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(Reuters)   As "Obamacare" marks its third anniversary, it's becoming increasingly clear who the real winners are under this law: healthcare lobbyists, of course   (reuters.com) divider line 299
    More: Obvious, obamacare, Amy Klobuchar, National Coalition Party, America's Health Insurance Plans, National Federation of Independent Business, Medtronic, lobbying, medical device  
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1422 clicks; posted to Politics » on 25 Mar 2013 at 11:30 AM (1 year ago)   |  Favorite    |   share:  Share on Twitter share via Email Share on Facebook   more»



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2013-03-25 01:41:55 PM

HawaiiE: I hope we eventually get health care off the backs of employers. That will the biggest business tax break ever.

Why aren't businesses in favor of single-payer for this very reason?

I honestly don't know why the business community isn't the one advocating for single payer to free them to focus on their business.


What makes you think businesses don't favor single-payer?  Even Forbes mag has been beating the single-payer drum since last year. But it's a much bigger lightning rod than gay marriage, a subject upon which most businesses still keep their mouths shut.

Also, health insurance is still a significant recruiting and retention tool, if your business can afford it.
 
2013-03-25 01:43:33 PM

Badafuco: As a medical underwriter who will be losing his job by 01/01/2014 due to this new healthcare law, I'm getting a kick...


You can always get a job culling wildlife, can't you?
 
2013-03-25 01:51:06 PM

BarkingUnicorn: What makes you think businesses don't favor single-payer? Even Forbes mag has been beating the single-payer drum since last year. But it's a much bigger lightning rod than gay marriage, a subject upon which most businesses still keep their mouths shut.

Also, health insurance is still a significant recruiting and retention tool, if your business can afford it.



Actually that's one of the reasons you get a job at a megacorp. Yeah the pay is low but the benefits rock. That's why my first job out of college was WorldCom.

Do you want to know how that worked out for me?

Owning a small business I can see where single payer would be a wonderful thing, for my business. However I've known and I'm married to someone that have had to live with single payer in other countries. They laugh at us. They actually laugh at us for our ego. Sure, it doesn't work over there but we're Americans!!!! We can make it work!!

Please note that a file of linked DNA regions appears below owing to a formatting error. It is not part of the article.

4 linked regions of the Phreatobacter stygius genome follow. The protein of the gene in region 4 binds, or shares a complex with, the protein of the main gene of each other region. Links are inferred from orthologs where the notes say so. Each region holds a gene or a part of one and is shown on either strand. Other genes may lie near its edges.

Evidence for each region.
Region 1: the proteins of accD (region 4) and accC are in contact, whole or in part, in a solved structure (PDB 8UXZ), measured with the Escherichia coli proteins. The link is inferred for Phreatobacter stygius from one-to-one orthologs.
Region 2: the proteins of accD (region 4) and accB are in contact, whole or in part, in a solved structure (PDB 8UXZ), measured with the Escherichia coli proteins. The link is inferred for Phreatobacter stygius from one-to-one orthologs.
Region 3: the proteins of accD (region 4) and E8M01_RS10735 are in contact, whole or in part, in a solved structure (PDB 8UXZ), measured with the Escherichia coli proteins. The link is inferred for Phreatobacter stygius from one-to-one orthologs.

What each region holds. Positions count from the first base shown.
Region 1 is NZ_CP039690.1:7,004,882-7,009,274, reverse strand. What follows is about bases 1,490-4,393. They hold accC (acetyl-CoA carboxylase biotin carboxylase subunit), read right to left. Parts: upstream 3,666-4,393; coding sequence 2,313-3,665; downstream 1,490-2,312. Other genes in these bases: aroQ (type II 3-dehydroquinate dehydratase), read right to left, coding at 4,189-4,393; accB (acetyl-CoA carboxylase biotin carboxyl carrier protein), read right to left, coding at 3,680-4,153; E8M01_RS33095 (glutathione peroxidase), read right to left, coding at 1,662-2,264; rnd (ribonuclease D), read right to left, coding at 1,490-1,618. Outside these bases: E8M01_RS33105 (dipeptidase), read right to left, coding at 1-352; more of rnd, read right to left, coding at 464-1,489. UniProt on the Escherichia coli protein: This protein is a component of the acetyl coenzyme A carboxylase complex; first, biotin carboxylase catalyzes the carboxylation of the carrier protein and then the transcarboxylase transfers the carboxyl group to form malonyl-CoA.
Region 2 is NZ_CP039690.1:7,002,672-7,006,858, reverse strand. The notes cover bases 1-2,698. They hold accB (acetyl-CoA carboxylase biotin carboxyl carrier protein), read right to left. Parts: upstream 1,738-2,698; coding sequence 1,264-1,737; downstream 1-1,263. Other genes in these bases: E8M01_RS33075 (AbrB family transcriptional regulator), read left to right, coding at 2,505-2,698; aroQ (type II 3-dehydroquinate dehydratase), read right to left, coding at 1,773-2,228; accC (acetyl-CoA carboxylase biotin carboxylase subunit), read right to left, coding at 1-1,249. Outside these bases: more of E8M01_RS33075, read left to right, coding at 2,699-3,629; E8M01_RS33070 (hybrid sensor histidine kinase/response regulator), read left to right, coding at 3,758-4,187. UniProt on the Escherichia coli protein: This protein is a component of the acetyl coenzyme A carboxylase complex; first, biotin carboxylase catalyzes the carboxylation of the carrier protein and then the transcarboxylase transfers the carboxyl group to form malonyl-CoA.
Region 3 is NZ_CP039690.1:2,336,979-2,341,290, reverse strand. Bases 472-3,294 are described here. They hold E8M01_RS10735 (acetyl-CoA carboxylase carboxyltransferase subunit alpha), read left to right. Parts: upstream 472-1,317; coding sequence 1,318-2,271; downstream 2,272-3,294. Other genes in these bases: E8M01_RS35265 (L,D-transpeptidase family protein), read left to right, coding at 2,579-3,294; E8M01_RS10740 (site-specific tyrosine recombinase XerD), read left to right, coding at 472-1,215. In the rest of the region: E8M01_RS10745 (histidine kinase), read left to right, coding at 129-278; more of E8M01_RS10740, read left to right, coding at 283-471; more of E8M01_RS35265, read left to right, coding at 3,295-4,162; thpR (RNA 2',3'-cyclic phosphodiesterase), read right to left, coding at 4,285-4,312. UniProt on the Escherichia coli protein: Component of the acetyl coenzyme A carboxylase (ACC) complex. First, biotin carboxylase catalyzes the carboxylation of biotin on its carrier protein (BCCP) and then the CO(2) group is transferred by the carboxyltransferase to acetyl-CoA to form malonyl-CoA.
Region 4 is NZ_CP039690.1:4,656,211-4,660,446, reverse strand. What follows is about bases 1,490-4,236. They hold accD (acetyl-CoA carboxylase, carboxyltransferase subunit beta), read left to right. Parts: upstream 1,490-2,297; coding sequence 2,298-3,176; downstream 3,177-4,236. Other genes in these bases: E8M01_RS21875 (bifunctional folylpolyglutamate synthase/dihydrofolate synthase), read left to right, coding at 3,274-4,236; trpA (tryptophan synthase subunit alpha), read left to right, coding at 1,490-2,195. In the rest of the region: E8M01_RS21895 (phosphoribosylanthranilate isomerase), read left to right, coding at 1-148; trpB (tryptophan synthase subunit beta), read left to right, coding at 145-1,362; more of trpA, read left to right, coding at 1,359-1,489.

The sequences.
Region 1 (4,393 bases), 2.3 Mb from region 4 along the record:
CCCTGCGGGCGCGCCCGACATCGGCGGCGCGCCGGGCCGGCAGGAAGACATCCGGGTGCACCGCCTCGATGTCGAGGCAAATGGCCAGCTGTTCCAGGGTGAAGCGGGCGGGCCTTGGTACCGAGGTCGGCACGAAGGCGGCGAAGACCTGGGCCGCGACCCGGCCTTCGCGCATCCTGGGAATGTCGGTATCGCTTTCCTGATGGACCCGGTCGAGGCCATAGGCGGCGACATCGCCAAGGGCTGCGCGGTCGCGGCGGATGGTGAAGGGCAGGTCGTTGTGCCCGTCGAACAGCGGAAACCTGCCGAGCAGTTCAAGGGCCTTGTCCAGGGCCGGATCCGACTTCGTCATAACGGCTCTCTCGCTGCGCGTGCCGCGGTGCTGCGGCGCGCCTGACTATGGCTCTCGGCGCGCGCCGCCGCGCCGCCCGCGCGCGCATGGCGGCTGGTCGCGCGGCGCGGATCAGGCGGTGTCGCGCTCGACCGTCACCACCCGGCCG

2013-03-25 01:55:22 PM
The health care system won't be fixed until the consumer is also the paying customer, which means we must end this practice of co-pay healthcare for every minor thing, and then crack down on blatantly unethical billing practices such as the $80 box of facial tissues and $7 per pill acetaminophen.

Telling everyone to get medical insurance won't fix the problem. Especially since the companies get to keep up to 20% of premiums for themselves. Don't you get it? If they are incentivized to pay more to the healthcare providers they're going to make the whole thing cost more. And even if you have a few mutual companies try to buck the trend they're still going to have to buy services from hyper inflated players.

Oh, and an MRI costs $160 in Japan, versus at least $2000 in the USA, because fark you, that's why.
 
2013-03-25 01:55:53 PM

The Stealth Hippopotamus: However I've known and I'm married to someone that have had to live with single payer in other countries. They laugh at us. They actually laugh at us for our ego. Sure, it doesn't work over there but we're Americans!!!! We can make it work!!


Look how stupid you are.
 
2013-03-25 01:55:59 PM

BarkingUnicorn: HawaiiE: I hope we eventually get health care off the backs of employers. That will the biggest business tax break ever.

Why aren't businesses in favor of single-payer for this very reason?

I honestly don't know why the business community isn't the one advocating for single payer to free them to focus on their business.

What makes you think businesses don't favor single-payer?  Even Forbes mag has been beating the single-payer drum since last year. But it's a much bigger lightning rod than gay marriage, a subject upon which most businesses still keep their mouths shut.

Also, health insurance is still a significant recruiting and retention tool, if your business can afford it.


A business Forbes gives a sh*t about can afford it. They can also afford to support passage of single payer, yet I don't see anyone on the Fortune 500, or anyone ranked on the S&P index cracking a whip on their liveried Republican servants to get going on it. These companies could off-load that "benefit" and recruit talent by paying their workers more. (That's bullsh*t, by the way; if it's become vital to one's well-being then it's no longer a benefit. It's basically a wage in service form, and a sh*tty one at that.)

But no Fortune 500 company wants to do this. They'll swallow the cost of private insurance and defer paying their workers better wages and salaries, leading to the continuation of a near-40 year stagnation of middle class pay. All for what, you ask? A quarterly stock report reflecting "growth."

Forbes may have a tangential interest in single payer, I'm not sure. They aren't serious about it though, and nobody in business is doing anything but screaming about their taxes going up a couple percentage points.
 
2013-03-25 01:59:55 PM

Satan's Bunny Slippers: Bravo Two:  People need to take care of themselves, AND we need to stop people from raping the system.  Make more sense now?